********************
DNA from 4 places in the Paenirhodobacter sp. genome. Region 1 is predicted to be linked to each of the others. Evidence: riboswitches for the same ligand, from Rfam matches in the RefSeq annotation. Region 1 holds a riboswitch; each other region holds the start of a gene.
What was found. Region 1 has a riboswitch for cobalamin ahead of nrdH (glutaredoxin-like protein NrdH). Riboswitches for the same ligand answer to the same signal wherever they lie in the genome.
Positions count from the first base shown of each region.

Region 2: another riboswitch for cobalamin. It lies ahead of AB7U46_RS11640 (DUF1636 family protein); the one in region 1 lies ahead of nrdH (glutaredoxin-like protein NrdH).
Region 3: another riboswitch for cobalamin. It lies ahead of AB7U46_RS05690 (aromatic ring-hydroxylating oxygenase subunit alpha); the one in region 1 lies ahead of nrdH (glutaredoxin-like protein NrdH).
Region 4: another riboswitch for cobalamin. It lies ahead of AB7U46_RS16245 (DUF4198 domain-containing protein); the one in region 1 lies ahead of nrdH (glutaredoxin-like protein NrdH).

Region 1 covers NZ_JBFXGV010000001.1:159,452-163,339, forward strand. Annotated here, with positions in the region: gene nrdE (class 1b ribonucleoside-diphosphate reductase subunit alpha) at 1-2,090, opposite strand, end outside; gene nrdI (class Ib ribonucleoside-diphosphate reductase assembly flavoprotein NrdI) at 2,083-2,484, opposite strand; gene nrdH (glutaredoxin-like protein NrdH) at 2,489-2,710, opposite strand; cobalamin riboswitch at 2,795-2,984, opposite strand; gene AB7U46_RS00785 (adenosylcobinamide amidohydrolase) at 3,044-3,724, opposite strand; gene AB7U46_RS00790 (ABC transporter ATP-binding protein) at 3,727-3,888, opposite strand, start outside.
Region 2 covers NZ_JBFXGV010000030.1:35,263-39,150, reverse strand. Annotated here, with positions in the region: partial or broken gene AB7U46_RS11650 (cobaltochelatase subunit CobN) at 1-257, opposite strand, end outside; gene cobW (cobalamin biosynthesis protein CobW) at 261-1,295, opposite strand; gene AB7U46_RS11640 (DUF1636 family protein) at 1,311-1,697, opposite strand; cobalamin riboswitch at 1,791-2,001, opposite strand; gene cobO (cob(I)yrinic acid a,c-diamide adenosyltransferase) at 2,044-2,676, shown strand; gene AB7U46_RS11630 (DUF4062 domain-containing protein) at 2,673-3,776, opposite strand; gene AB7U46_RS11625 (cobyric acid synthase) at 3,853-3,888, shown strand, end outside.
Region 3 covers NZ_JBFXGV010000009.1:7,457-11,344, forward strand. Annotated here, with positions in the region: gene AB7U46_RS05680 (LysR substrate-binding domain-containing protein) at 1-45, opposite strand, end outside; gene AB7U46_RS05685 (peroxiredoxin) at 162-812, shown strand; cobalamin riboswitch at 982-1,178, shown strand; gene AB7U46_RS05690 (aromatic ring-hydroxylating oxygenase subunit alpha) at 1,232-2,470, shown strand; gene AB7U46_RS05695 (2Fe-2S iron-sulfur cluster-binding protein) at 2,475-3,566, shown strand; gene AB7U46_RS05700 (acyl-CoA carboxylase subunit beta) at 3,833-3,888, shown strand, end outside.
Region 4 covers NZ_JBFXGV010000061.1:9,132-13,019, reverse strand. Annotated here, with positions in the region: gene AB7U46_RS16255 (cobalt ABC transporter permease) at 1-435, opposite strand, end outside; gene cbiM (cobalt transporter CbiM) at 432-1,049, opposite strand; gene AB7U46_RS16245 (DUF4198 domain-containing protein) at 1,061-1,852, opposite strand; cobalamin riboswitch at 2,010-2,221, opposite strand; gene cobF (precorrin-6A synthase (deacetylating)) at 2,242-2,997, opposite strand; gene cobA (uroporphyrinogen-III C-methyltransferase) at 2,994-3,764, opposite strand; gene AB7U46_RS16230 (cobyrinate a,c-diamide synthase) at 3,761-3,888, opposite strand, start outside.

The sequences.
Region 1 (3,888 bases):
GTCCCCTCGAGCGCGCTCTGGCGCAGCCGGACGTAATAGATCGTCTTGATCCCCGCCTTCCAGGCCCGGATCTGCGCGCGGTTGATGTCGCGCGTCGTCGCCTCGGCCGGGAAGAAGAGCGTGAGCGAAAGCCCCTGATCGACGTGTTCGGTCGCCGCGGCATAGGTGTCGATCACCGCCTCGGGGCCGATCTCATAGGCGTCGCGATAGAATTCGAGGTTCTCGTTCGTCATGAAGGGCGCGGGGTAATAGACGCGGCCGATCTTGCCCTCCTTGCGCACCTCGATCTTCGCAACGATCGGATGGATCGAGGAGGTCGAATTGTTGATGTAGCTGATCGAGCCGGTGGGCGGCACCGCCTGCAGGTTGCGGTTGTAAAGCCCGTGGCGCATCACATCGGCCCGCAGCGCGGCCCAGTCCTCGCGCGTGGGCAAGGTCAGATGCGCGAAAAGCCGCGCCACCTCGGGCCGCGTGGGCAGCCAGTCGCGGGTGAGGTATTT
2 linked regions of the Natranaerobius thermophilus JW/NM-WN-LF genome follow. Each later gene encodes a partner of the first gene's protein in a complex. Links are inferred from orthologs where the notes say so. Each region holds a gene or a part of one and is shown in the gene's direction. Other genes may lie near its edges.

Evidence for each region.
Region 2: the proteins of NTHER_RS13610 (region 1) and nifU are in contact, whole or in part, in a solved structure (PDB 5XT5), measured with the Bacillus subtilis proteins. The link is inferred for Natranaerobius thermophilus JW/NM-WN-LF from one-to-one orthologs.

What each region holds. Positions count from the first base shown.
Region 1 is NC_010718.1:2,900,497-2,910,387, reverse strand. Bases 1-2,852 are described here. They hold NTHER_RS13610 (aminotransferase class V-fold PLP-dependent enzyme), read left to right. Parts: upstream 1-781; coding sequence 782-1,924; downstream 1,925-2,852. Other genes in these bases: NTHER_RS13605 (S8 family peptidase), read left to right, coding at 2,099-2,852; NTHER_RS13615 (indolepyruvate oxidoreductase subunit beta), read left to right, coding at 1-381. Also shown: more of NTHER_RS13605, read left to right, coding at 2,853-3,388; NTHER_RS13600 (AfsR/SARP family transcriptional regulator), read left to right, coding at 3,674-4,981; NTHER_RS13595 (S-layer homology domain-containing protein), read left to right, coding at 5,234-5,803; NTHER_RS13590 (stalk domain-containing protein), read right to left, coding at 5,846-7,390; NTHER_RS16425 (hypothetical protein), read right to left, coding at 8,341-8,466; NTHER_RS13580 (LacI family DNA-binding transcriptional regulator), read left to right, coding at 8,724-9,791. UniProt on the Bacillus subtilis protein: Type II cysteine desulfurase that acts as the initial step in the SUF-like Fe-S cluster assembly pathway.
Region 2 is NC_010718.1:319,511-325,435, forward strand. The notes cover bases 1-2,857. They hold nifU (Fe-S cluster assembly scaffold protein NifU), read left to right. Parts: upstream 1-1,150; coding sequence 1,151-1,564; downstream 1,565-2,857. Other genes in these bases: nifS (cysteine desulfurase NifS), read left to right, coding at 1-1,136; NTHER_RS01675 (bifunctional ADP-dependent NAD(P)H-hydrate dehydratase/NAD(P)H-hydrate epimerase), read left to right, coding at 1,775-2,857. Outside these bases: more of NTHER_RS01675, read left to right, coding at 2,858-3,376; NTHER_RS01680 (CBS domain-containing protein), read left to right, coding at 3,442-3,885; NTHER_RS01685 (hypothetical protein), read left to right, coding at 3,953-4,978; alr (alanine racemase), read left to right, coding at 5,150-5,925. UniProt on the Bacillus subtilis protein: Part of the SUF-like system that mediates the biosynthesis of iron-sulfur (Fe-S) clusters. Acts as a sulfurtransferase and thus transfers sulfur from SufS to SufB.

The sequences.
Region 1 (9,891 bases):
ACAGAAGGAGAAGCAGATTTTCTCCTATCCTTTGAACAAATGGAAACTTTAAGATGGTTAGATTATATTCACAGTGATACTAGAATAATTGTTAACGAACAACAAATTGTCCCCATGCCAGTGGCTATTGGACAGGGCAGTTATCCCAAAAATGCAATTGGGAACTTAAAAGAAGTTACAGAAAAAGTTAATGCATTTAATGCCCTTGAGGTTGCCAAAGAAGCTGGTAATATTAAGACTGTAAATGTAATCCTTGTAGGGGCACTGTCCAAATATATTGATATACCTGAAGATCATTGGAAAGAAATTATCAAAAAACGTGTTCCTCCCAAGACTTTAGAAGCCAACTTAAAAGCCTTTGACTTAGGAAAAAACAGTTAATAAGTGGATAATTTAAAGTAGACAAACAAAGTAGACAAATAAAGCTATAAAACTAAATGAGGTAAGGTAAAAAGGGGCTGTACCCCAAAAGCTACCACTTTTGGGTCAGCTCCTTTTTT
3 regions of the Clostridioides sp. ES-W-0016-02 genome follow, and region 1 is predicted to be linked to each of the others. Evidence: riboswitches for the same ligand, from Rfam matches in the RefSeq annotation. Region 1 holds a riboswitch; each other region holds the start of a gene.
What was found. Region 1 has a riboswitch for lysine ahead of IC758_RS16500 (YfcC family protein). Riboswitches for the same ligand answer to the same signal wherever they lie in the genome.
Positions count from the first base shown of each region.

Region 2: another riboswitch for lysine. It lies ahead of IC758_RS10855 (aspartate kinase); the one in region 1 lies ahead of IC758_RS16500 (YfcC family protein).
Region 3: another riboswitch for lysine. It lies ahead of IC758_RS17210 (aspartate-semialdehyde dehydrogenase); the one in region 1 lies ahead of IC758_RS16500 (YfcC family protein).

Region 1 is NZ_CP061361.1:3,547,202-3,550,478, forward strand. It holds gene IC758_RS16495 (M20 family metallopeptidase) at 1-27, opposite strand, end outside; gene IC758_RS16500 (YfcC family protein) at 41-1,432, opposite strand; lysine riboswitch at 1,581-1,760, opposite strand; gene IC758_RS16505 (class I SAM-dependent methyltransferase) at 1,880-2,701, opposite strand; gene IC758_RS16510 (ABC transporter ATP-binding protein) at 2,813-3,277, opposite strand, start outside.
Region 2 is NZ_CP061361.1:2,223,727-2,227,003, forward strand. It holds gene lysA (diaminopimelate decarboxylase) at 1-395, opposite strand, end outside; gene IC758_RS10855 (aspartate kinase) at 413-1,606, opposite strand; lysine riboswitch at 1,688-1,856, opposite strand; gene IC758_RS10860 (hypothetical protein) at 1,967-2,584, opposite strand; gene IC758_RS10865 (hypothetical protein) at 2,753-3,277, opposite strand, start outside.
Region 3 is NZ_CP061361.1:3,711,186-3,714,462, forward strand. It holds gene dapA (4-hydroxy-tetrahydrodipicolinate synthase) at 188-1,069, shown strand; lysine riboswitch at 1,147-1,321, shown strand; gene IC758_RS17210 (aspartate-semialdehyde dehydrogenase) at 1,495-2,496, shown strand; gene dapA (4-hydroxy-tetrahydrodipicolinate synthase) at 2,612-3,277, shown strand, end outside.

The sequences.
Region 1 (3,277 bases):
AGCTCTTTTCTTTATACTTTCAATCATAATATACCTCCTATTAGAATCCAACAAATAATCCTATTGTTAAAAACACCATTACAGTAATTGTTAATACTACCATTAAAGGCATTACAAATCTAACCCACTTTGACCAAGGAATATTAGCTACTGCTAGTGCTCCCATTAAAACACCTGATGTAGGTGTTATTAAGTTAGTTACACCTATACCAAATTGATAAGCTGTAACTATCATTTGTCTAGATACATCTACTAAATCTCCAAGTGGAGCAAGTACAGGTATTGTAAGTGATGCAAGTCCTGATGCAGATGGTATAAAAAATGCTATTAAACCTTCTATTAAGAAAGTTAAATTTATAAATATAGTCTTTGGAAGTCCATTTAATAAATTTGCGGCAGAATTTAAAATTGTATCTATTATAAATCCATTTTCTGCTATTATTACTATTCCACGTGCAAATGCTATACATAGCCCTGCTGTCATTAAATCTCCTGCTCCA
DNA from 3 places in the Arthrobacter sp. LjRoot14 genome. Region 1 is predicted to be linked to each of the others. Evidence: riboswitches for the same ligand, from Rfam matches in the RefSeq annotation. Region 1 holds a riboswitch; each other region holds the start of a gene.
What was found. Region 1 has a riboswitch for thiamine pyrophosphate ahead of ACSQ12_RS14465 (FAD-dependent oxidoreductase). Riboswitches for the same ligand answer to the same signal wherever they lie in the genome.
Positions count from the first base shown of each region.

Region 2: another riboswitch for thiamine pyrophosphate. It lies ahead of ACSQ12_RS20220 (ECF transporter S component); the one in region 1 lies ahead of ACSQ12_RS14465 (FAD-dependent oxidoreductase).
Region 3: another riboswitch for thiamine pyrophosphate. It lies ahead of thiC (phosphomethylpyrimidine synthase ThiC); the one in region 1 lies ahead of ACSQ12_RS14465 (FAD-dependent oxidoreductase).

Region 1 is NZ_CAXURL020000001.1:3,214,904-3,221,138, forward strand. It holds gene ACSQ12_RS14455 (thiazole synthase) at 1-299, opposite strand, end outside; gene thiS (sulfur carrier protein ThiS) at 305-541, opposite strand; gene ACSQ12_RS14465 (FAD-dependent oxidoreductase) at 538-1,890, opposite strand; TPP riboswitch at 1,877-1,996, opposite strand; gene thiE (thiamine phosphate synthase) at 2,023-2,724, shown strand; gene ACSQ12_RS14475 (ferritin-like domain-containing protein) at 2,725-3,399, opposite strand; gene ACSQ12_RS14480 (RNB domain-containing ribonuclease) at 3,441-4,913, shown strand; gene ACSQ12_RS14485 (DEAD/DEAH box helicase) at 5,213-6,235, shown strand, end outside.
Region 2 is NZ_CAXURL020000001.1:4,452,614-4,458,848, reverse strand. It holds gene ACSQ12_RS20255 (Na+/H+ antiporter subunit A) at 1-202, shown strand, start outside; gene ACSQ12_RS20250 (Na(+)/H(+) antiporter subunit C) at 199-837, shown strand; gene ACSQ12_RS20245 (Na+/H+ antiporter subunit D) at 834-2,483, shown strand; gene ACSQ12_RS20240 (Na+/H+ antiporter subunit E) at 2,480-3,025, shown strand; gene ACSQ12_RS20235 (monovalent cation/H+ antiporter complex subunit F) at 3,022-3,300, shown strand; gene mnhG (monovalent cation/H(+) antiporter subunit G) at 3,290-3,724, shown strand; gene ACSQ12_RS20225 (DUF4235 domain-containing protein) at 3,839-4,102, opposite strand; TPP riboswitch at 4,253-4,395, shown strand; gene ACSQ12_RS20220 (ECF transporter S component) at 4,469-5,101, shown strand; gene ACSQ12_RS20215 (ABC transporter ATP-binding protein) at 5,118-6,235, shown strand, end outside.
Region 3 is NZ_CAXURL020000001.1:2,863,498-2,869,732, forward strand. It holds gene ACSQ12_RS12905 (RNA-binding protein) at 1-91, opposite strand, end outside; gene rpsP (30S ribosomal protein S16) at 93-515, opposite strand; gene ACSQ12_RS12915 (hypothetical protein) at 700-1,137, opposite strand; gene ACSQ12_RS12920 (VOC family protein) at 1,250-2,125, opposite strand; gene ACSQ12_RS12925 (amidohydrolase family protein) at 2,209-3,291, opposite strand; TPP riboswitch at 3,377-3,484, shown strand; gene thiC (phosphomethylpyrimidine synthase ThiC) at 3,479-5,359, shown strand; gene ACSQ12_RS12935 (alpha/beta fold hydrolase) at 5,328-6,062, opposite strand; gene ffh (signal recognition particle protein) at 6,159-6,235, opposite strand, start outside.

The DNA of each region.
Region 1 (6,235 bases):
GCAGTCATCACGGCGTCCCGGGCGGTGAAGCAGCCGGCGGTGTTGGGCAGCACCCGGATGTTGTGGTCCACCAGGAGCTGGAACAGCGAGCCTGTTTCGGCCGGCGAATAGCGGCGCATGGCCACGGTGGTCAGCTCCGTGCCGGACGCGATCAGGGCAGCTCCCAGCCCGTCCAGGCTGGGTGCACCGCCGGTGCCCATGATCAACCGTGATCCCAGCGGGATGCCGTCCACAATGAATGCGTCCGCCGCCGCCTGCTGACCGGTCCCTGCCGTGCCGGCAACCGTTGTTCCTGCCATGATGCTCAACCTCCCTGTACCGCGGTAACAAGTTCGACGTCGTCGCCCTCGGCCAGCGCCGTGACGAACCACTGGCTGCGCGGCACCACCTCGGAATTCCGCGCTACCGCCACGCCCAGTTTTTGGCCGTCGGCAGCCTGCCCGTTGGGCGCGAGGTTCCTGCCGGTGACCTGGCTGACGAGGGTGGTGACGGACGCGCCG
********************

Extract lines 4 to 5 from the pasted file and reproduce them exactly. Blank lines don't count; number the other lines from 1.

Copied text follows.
Region 2: another riboswitch for cobalamin. It lies ahead of AB7U46_RS11640 (DUF1636 family protein); the one in region 1 lies ahead of nrdH (glutaredoxin-like protein NrdH).
Region 3: another riboswitch for cobalamin. It lies ahead of AB7U46_RS05690 (aromatic ring-hydroxylating oxygenase subunit alpha); the one in region 1 lies ahead of nrdH (glutaredoxin-like protein NrdH).